Researchers analysed image and genomic data from the UK Biobank to better understand the rare diseases of the human eye. These include the retinal dystrophies – a group of inherited disorders affecting the retina, according to the official statement by the European Molecular Biology Laboratory (EMBL).
This study, published in the journal PLOS Genetics, focused on photoreceptor cells (PRCs), light-detecting cells found in the retina. These can be non-invasively imaged using optical coherence tomography (OCT), which is commonly offered in many opticians today. Using OCT image and genomic data stored in the UK Biobank, researchers generated the largest genome-wide association study of PRCs, according to the statement.
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Rare diseases of the retina are often caused by inherited mutations in genes expressed by PRCs. These can cause the retina to function incorrectly, causing sight impairment or even blindness. Although diseases affecting individuals are rare, together they are the leading cause of blindness in working-age adults.
"We had access to coupled images and genotype data at a scale that had not been seen in a study of this kind," Hannah Currant, a former PhD student at EMBL’s European Bioinformatics Institute (EMBL-EBI) and Postdoctoral Fellow at the Novo Nordisk Foundation Center for Protein Research (CPR) at the University of Copenhagen, said in the statement. "Access to this enormous amount of data was critical to the study and enabled us to identify genetic links to rare retinal dystrophies. This work has identified new avenues for research and generated new questions about rare retinal dystrophies."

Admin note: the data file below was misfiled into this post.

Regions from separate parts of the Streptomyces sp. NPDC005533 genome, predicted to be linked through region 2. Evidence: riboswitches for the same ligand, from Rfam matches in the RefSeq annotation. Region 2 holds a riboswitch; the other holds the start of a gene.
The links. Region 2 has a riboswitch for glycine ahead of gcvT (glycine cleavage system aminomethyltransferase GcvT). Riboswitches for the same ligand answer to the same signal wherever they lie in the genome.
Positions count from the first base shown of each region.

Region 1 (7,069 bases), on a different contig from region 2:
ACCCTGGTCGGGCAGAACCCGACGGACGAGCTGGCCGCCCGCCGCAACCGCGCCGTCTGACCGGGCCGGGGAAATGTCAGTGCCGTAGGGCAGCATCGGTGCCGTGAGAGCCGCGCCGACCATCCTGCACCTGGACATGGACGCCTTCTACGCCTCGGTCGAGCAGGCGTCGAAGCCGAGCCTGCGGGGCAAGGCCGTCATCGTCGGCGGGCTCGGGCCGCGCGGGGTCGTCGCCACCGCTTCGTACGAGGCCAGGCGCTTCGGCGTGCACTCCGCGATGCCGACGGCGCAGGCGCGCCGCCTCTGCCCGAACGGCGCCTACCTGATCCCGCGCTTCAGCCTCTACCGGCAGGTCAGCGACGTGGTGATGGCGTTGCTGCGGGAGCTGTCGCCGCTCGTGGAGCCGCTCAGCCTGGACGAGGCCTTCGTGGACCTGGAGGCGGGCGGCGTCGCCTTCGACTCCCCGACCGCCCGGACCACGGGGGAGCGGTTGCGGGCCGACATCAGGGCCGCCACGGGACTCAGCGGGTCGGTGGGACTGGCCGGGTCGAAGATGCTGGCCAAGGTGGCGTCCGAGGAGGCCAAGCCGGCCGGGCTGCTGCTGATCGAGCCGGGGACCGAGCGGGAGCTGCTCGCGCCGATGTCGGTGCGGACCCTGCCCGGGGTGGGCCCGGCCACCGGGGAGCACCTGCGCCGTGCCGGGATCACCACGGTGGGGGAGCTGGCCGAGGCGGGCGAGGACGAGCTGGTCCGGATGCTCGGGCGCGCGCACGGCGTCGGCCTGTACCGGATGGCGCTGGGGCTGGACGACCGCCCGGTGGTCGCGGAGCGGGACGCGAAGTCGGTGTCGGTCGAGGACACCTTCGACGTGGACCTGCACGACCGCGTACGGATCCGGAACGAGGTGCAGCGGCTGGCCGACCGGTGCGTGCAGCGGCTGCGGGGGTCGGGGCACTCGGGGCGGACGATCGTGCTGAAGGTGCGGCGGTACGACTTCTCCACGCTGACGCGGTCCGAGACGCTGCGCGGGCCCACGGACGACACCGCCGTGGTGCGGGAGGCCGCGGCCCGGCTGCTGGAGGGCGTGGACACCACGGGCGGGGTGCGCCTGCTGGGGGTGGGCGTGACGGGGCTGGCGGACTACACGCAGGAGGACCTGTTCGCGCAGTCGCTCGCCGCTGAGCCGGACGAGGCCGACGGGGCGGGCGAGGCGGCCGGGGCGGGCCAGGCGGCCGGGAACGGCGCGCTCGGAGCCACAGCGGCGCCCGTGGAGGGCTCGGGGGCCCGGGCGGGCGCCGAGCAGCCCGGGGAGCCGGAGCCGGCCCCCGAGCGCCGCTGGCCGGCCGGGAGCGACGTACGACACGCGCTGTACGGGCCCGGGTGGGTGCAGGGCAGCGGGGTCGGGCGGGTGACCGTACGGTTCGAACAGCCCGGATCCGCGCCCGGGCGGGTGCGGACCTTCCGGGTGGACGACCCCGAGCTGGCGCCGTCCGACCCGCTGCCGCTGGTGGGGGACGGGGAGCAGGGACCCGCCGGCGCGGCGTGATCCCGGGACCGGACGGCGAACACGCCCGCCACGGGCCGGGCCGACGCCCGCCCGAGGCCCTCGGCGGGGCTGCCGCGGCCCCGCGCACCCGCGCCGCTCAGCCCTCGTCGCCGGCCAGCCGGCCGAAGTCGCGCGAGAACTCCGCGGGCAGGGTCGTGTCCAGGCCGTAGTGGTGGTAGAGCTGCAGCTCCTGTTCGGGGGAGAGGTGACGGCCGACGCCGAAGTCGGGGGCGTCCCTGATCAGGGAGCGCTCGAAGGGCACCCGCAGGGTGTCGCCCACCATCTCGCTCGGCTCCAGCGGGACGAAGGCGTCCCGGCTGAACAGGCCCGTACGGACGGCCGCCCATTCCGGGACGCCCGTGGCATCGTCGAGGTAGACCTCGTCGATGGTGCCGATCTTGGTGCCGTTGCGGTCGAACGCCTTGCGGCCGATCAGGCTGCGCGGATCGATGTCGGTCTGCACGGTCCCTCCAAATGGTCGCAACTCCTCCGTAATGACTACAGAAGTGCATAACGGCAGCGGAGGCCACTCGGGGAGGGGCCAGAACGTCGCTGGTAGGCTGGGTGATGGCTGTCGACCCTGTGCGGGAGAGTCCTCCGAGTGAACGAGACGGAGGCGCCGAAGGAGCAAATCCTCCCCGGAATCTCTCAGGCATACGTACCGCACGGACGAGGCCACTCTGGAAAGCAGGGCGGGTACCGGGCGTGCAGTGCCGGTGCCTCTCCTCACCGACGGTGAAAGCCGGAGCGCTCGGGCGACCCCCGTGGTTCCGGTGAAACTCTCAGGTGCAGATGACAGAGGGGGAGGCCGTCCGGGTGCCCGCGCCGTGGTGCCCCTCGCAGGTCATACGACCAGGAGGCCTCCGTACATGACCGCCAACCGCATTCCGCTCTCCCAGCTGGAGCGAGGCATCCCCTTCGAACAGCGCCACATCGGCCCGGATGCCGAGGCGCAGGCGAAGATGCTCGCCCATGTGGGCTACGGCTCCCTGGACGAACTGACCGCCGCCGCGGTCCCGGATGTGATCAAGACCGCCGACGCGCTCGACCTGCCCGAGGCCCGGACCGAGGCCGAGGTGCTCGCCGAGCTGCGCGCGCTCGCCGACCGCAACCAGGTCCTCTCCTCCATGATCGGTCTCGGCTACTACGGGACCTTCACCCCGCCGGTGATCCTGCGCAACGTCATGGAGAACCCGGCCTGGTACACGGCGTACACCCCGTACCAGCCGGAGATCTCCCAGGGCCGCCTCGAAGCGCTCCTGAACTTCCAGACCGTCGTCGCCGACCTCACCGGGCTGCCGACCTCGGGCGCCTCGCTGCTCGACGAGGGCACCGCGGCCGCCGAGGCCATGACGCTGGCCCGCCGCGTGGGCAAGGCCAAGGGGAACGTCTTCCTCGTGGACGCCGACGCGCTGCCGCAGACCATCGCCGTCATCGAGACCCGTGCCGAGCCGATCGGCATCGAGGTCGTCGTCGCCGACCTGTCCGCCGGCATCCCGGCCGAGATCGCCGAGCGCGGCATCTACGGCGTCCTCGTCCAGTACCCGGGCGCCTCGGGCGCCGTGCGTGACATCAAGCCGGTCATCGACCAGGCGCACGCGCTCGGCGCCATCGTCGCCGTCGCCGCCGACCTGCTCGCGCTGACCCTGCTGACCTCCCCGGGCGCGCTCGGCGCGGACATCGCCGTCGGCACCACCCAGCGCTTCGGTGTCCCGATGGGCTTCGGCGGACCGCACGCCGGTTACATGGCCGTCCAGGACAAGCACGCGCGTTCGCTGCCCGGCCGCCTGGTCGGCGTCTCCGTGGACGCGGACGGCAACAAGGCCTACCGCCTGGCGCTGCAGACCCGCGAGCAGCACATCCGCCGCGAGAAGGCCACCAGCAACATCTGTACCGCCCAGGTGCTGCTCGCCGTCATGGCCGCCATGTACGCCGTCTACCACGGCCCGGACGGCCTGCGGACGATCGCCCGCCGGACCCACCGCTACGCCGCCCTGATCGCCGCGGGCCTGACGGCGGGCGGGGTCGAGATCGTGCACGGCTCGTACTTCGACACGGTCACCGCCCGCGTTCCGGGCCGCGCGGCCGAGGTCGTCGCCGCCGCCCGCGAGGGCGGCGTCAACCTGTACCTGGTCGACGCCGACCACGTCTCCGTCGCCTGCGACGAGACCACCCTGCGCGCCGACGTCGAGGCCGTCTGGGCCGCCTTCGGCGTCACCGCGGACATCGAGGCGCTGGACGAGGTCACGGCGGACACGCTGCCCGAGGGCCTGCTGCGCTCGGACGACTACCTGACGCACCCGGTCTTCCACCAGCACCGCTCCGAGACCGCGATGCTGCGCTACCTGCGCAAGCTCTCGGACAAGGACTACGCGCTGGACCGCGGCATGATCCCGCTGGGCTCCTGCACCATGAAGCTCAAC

Images generated by OCT are high-resolution and can be helpful in identifying the different layers and structures within the retina. These are commonly used to help with the diagnosis of eye disorders. For this study, OCT images and the corresponding genomic and medical information of over 30,000 participants stored in the UK Biobank were used.
The researchers conducted genome-wide association studies (GWAS) using the data to identify genetic variations related to differences in the thickness of the PRC layers. Through this, they could also identify "genomic variations associated with the thickness of one or more of the PRC layers, including those with prior associations with known eye diseases." According to the statement, the newly identified genomic associations are stored and can be openly accessed through the GWAS Catalog.
Several relatively common genetic variants were near genes that are known to cause rare genetic eye diseases when disrupted. The researchers could explore how combinations of these variants change the structure of the retina. This aims for a better understanding of specific rare disease collections to see how these variants might impact disease.
"Systematic bioinformatic analysis of large-scale participant data cohorts is driving the future of genomic medicine," said Omar Mahroo, Professor of Retinal Neuroscience at University College London and Consultant Ophthalmologist at Moorfields Eye Hospital, in the statement. "Having access to these data and being able to make these connections between disease phenotypes and genetic variation will open many new opportunities for modern disease diagnosis and therapeutics."
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